We try some Asian specialties at 19 Oriental Avenue, Shangri-La’s – Eros Hotel, New Delhi

Warning to the novice: the Crispy honey chickens of the menu may beckon you but try putting aside the thought of the glazed over version and plunge into a sticky abyss of the Chicken Katsu. At least that’s what I did, and as you will soon learn, I was rewarded well. Why do I say this? My stay at Shangri-La’s – Eros Hotel couldn’t have come unaccompanied by a meal at one of their signature restaurants. Rather shouldn’t have. And the epicure in me picked the award-winning 19 Oriental Avenue. But to be honest, having a Tuscan bent of palate, I was unapologetically apathetic when it came to Asian food.

Enter friend, sushi lover, and meat eater extraordinaire. Him in tow, I proceeded through the lacquered lobby of the hotel, swished up to Level 1 and stepped onto an authentic seeming cavernous opening. For some reason, it glowed blue, and while I was debating on whether to deem that spacey or serene, I settled on the latter when I saw the rest of the venue. As I had picked lunch hour for my visit, I was happy to note that the restaurant overlooked the hotel’s lush gardens. I whizzed closest to the wafting glorious winter sun and picked what I thought was the perfect table. The staff was more than glad to accommodate my sun-soaking desires but informed me nevertheless that there is a separate bar area and two private dining rooms as well.

Having made note of the richness within the restaurant’s expanse, I reached out for the menu and I couldn’t say it was much different. Their extensive menu had me baffled, in the best way that is, with cuisines spanning Japanese, Chinese and Thai as well. So I will attribute the silken smoothness of the first item on my order to the server’s attentiveness. He leaped into action and suggested I try the duck soup. While my friend and fellow lunch-er exclaimed “yes” in equal enthusiasm, my veggie-leniency prompted some apprehension. That was all it took for the server to explain the soup contained enough shredded foliage to fulfill the greatest of vegetarians, thus giving it my meat-veggie-mix balancing approval. And shredded roasted duck soup with shitake mushroom and bamboo shoot it was!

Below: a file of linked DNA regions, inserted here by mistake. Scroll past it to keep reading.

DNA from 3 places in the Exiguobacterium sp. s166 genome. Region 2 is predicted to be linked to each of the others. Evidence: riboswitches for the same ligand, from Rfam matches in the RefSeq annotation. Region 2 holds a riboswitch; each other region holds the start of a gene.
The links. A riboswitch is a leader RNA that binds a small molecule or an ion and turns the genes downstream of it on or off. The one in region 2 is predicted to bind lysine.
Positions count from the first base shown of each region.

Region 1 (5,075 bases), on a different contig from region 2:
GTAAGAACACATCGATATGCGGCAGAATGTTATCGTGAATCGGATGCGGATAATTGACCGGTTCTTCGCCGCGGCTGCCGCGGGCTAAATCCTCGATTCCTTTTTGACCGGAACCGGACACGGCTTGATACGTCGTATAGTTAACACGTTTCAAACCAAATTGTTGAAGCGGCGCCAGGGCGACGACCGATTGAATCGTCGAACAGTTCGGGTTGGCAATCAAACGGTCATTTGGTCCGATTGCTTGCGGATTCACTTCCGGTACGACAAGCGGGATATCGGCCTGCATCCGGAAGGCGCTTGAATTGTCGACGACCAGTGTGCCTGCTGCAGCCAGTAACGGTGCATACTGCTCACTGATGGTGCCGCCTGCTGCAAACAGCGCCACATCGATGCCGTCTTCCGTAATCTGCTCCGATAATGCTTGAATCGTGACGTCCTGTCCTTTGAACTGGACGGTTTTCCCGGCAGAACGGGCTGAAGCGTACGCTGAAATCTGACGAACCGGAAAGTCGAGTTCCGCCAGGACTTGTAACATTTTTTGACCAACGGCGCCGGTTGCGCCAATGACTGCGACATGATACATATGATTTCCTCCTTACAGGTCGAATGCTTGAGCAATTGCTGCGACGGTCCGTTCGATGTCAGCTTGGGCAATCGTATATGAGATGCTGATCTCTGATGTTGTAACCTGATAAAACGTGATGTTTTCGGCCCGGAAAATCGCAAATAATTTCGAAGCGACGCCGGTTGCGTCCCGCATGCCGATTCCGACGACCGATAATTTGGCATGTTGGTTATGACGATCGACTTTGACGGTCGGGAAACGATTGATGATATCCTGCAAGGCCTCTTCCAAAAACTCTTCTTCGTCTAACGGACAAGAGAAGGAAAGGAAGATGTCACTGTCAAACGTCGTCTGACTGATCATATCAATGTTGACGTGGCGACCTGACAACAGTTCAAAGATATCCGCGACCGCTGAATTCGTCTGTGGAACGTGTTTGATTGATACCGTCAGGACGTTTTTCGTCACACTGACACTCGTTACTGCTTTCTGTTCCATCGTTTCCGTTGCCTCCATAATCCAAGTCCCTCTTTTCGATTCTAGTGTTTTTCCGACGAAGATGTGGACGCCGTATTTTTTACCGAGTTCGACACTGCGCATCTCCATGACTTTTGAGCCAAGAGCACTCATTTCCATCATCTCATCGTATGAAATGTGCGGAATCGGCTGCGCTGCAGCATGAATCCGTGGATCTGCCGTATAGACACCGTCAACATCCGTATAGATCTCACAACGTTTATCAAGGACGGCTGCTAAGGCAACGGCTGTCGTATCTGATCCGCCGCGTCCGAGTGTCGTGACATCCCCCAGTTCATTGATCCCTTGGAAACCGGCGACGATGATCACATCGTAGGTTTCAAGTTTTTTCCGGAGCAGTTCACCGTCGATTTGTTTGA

Next up was Maki mono but before I could move to that (which you will see I did, and how), we were greeted by the property’s Assistant Restaurant Manager. He delighted in our keenness to conquer their brain rack-er of a menu. Not to mention a drinks menu, which he offered to decode for us by suggesting a round of fresh fruit juices. So while my friend picked a fresh watermelon, I tweaked mine with some basil shaken into the watermelon. And it was good thinking, I’m proud to announce, as the concoction arrived in a tall cocktail glass (un-spiked, though, if I may add.) Now for others like me seeking un-spikeds during lunch hour, I’m afraid to inform you that you must experiment at your own risk.

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As far as the menu is concerned, it offers smoothies galore, which is good if you’re a fan but if not, picking a drink can get a bit difficult. Then again, nobody is stopping you from digging into the wine list. “Our Enomatic wine preservation system allows us to offer the largest by-the-glass selection in Delhi, besides an extensive bottle list.” The place also offers an equally expansive array of sushi I must say, which is why we couldn’t narrow down to any less than three when we ordered. There was the Tekka Maki or Tuna Roll and Katupa Maki first. Not a tun-a-ficionado, I couldn’t be bothered to look up from the excellent kimchi when it came. Munching on the complimentary sweet and sour kimchi with delicious roasted peanuts, I was only distracted by the arrival of the Chicken teriyaki salad.

While the chicken was grilled to perfection and scattered on the salad board in beautifully bite-sized portions, its sauce was lacking the kick that usually accompanies a teriyaki. Still, I chomped on the vegetables down to the last crunch as the kick-less sweetness worked great on them. Then came my own mono the Katupa Maki or Cucumber roll. Always a staple on my sushi table, it was crunchy to my expectations. I veered to contemporary for my second maki and settled on the seaweed wrapped smoked salmon and cream cheese also known as Boston Roll. Needless to say, it was as good as it sounds. That said maki ‘mono’ doesn’t have to be the only way to go.